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League of Women Voters of South Carolina

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					                          THE LEAGUE OF WOMEN VOTERS OF SOUTH CAROLINA
                                       PO Box 8453, Columbia, SC, 29202, (803) 251-2726, www.lwvsc.org



   WHY THE LWVSC OPPOSES BILLS TO ABOLISH PAROLE AND ESTABLISH A MIDDLE
                     COURT SYSTEM IN SOUTH CAROLINA
BACKGROUND                                                         Nearly 50% of current South Carolina inmates are in
          Nearly 50% of South Carolina inmates now serve            prison for non-violent offenses and have no previous
no-parole sentences. These inmates include anyone                   conviction for a violent crime.
convicted of a violent or non-violent offense for which the        Drug offenses are the largest single category of
eligible sentence is 20 years or more, although not all             convictions in South Carolina, and many non-violent
current inmates have received sentences of that length.             drug crimes are already no-parole offenses. Even so,
Current bills in the South Carolina General Assembly (H             drug use and drug trafficking remain high, and arrests
3166 and S 206) propose completely abolishing parole,               merely create job openings for new offenders.
requiring all offenders to serve at least 85% of their             The Dept. of Probation, Parole and Pardons is
sentences. This would include all offenders convicted of            seriously underfunded and understaffed, and
non-violent and violent felonies, and misdemeanors                  released offenders who should be getting more
punishable by a sentence of one year’s imprisonment.                supervision are getting less.
          However, according to the bills, abolishing parole       South Carolina prisons are over-crowded, with no
would first necessitate establishing a Middle Court system          new prison built since 1992; thousands of inmates are
throughout the state. Middle Courts would require an                triple-bunked. Despite having the lowest expenses
unspecified number of non-violent offenders, after having           per prisoner in the nation, the South Carolina General
been sentenced by Circuit Courts, to either participate in          Assembly currently underfunds the state Dept. of
rehabilitation measures ordered by the Middle Court, or go          Corrections to the point where crowded prisons and
to prison.                                                          low staffing are causing serious safety concerns.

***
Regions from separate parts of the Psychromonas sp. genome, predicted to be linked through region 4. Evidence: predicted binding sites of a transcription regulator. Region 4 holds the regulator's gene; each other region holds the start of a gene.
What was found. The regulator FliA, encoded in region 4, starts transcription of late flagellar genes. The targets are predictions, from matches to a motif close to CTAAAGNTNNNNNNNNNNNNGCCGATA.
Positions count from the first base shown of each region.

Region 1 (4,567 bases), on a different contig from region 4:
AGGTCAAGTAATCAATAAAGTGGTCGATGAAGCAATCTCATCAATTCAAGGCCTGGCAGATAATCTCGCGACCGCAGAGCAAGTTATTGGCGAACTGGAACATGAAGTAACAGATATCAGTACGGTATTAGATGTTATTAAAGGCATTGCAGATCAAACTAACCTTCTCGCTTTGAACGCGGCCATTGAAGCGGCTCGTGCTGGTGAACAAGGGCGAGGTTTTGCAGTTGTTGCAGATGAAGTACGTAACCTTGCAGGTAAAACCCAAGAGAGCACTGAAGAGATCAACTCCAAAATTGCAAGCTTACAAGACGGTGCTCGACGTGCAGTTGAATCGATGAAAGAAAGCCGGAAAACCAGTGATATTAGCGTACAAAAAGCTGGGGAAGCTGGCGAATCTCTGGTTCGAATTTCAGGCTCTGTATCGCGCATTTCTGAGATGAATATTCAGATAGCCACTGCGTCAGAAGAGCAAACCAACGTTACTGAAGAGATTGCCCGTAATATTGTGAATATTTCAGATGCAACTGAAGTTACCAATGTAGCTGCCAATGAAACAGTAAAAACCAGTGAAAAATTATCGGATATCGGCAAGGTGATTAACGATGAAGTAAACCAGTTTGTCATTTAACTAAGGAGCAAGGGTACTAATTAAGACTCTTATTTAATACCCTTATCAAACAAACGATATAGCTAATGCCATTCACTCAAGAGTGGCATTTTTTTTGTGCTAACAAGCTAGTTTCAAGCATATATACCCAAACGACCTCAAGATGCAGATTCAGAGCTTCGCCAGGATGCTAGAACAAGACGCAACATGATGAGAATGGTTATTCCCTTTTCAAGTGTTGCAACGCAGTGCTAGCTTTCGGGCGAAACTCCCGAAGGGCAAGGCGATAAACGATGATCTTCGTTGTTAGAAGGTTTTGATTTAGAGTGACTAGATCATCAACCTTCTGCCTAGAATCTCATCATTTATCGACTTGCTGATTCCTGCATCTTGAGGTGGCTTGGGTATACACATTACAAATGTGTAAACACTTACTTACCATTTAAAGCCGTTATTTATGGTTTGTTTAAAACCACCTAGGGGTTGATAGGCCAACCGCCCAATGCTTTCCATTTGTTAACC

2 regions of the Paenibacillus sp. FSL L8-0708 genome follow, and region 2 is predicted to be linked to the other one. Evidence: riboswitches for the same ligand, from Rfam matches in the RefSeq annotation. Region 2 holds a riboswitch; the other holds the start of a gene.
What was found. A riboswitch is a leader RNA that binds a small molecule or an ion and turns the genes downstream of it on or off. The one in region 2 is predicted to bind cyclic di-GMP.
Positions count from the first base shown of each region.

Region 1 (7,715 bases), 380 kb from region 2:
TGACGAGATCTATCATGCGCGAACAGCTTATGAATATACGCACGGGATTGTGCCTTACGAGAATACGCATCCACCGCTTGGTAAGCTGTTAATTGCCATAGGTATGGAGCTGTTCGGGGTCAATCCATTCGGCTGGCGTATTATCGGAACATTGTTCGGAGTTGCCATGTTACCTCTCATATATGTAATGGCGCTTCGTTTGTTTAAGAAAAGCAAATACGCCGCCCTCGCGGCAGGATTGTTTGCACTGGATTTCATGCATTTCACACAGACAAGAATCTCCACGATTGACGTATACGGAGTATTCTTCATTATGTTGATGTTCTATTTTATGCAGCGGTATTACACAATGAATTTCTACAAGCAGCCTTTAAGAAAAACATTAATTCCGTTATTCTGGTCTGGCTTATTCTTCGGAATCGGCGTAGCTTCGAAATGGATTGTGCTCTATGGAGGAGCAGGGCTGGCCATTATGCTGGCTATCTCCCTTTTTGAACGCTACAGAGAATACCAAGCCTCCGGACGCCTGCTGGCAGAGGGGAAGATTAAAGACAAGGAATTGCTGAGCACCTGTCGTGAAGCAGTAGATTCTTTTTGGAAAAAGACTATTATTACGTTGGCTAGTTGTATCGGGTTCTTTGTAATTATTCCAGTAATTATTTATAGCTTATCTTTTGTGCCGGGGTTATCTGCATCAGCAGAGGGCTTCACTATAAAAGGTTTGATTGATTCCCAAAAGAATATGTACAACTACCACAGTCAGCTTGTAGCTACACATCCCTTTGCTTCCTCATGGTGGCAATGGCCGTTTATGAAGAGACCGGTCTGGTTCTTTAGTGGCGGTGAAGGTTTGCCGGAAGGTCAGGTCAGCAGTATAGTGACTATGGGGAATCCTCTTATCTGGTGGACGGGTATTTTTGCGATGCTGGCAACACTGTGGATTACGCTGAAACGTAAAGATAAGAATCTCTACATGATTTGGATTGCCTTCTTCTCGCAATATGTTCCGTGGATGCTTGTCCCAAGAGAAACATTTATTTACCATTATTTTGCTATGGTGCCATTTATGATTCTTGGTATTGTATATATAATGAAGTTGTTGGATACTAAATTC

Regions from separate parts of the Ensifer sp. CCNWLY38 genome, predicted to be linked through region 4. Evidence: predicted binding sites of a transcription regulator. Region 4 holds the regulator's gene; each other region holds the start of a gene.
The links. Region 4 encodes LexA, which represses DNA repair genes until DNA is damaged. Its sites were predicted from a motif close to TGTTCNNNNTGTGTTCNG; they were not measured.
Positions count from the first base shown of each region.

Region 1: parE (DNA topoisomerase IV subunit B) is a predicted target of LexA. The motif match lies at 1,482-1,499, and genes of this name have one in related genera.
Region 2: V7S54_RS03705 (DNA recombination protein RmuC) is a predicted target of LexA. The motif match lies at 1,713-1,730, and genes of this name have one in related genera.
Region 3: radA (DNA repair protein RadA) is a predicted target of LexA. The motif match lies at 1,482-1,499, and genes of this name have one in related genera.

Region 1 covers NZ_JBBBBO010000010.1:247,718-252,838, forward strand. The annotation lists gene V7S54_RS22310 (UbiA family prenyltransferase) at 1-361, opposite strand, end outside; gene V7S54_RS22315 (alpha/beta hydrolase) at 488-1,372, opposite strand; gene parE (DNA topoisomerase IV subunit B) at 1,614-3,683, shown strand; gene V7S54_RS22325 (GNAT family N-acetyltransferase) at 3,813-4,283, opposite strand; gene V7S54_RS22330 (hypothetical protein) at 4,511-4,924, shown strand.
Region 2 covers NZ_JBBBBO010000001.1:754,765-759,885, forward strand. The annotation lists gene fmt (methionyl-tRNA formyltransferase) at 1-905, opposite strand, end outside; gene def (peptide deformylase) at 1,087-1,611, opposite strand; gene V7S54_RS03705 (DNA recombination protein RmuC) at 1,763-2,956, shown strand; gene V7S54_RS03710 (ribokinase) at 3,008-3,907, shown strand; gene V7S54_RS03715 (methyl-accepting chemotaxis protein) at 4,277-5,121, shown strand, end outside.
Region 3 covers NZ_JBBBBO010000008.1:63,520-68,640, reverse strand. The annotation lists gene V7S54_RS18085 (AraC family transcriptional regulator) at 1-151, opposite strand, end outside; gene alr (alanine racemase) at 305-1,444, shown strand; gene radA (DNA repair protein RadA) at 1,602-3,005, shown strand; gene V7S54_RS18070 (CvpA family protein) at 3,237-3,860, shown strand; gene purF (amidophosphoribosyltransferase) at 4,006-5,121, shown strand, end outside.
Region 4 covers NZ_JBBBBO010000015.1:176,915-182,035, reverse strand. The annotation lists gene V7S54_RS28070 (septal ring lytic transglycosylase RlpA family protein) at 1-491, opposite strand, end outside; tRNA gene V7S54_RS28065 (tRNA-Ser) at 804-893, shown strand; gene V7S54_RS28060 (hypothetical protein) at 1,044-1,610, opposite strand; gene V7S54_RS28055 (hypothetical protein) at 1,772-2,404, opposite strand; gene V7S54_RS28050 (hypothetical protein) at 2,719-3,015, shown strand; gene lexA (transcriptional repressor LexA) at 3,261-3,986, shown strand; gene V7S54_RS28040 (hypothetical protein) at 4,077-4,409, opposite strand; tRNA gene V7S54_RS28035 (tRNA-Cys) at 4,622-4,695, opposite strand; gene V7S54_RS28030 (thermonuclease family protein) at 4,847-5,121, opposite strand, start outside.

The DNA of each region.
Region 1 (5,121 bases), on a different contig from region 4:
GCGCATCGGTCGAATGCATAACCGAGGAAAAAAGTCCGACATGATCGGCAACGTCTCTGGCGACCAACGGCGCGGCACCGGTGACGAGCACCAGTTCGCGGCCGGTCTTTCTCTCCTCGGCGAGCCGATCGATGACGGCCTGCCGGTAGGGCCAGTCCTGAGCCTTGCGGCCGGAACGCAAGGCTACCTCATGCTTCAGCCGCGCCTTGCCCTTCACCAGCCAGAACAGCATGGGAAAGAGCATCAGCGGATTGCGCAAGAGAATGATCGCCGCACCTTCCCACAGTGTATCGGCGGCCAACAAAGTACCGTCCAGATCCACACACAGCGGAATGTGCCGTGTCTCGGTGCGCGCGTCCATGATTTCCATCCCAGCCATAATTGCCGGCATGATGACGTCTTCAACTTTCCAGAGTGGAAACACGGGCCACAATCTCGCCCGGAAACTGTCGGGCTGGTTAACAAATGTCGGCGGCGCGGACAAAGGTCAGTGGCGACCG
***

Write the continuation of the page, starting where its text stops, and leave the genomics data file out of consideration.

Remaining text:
   The General Assembly currently funds minimal
HISTORY OF LWVSC ACTION                                             inmate rehabilitation (including addictions treatment)
           At its 2007 convention, the League of Women              and little reentry assistance for state inmates,
Voters of South Carolina adopted prisoner rehabilitation            programs proven to help stem recidivism and
as an action priority. The LWVSC believes that                      increase public safety.
lengthening prison sentences will not ultimately make
society as safe as using prison time to prepare offenders       Abolishing parole is not a silver bullet that will stop
for their release. We support prison programs in basic          crime.
education, substance abuse treatment, job training, and          95% of prisoners eventually must be released into the
reentry assistance. We believe these programs to                    community; no-parole means unconditional release,
prepare offenders for their release should be started on            without any level of supervision and support after
the first day of every offender’s sentence (LWVSC Agenda            release.
for Action, 2007-2009, p.)                                       Parole makes release from prison a privilege that
                                                                    must be earned; abolition of parole makes release a
THE LWVSC OPPOSES THE BILLS TO ABOLISH                              right.
PAROLE FOR THE FOLLOWING REASONS                                 Abolishing parole eliminates one of the toughest
The present situation                                               weapons we now have to target the most dangerous,
 Nearly 50% of South Carolina inmates already serve                violent offenders for longer incarceration, since even
    no-parole sentences. They cause a disproportionate              dangerous offenders are entitled to automatic release
    share of problems in prison, and increased medical              under no-parole.
    costs as they age.
                                                                                                                 April 2009
   Under no-parole, serious criminals who have been
    incarcerated for decades would be released without
    any transitioning or oversight; these prisoners, having
    served longer sentences, are more likely to have             The Middle Court concept would place another layer
    become institutionalized and less likely to adapt             of bureaucracy into a system that already works. It